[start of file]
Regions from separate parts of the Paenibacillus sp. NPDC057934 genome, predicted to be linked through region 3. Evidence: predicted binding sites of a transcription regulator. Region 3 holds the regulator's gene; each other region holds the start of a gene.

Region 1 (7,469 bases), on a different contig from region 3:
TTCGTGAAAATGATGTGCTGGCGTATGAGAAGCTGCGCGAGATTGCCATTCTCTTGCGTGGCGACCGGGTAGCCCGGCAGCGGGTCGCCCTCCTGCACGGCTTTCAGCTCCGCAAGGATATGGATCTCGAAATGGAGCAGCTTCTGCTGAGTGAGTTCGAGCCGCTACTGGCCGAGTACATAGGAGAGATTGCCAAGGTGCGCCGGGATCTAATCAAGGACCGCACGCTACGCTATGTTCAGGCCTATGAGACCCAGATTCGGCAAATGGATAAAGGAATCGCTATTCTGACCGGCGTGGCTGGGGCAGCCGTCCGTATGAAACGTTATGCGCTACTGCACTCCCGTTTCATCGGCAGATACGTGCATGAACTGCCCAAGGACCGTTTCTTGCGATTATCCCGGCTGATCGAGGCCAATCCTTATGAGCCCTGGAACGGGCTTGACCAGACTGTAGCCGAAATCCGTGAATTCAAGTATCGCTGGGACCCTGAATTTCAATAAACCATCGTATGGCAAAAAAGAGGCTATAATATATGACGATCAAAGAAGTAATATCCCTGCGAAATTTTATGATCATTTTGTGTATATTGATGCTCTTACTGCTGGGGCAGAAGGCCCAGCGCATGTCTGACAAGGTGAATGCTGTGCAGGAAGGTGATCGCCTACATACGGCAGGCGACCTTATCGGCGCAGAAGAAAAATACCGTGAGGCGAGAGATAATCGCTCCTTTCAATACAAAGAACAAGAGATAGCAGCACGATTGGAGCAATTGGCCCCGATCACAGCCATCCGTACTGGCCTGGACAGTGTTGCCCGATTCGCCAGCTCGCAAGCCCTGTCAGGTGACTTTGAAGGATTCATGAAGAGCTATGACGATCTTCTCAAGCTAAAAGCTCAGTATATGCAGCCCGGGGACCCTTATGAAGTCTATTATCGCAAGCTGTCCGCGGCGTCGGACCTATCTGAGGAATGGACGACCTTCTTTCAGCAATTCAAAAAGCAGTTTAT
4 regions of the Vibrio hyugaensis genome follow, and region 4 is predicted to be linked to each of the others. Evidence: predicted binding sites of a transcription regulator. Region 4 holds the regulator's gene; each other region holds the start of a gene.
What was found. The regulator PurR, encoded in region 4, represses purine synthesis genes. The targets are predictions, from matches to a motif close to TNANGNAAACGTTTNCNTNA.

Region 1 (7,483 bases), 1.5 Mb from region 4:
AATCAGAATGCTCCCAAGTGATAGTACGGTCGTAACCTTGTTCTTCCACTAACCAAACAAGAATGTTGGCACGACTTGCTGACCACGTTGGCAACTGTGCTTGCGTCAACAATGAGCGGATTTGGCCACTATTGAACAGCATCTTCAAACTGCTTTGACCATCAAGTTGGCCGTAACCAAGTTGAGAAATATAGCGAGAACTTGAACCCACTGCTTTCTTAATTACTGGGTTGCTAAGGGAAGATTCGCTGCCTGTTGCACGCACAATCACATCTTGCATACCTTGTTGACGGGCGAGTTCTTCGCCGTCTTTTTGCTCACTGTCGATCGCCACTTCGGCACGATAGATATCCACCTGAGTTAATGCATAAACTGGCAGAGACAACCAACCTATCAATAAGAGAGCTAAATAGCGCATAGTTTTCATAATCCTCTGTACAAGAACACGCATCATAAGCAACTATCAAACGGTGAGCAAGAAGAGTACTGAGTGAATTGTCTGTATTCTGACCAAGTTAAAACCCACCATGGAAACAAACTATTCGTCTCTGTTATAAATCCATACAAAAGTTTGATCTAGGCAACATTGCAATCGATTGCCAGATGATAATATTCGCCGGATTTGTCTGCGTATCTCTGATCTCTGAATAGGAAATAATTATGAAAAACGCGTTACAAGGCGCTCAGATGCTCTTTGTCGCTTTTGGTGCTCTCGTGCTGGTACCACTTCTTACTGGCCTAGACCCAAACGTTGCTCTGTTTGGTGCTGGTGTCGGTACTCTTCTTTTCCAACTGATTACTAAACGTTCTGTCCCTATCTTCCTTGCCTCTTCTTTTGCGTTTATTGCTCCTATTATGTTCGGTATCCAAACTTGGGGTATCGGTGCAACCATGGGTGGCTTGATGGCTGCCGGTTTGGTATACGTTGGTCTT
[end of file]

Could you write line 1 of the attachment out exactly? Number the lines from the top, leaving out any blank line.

Regions from separate parts of the Paenibacillus sp. NPDC057934 genome, predicted to be linked through region 3. Evidence: predicted binding sites of a transcription regulator. Region 3 holds the regulator's gene; each other region holds the start of a gene.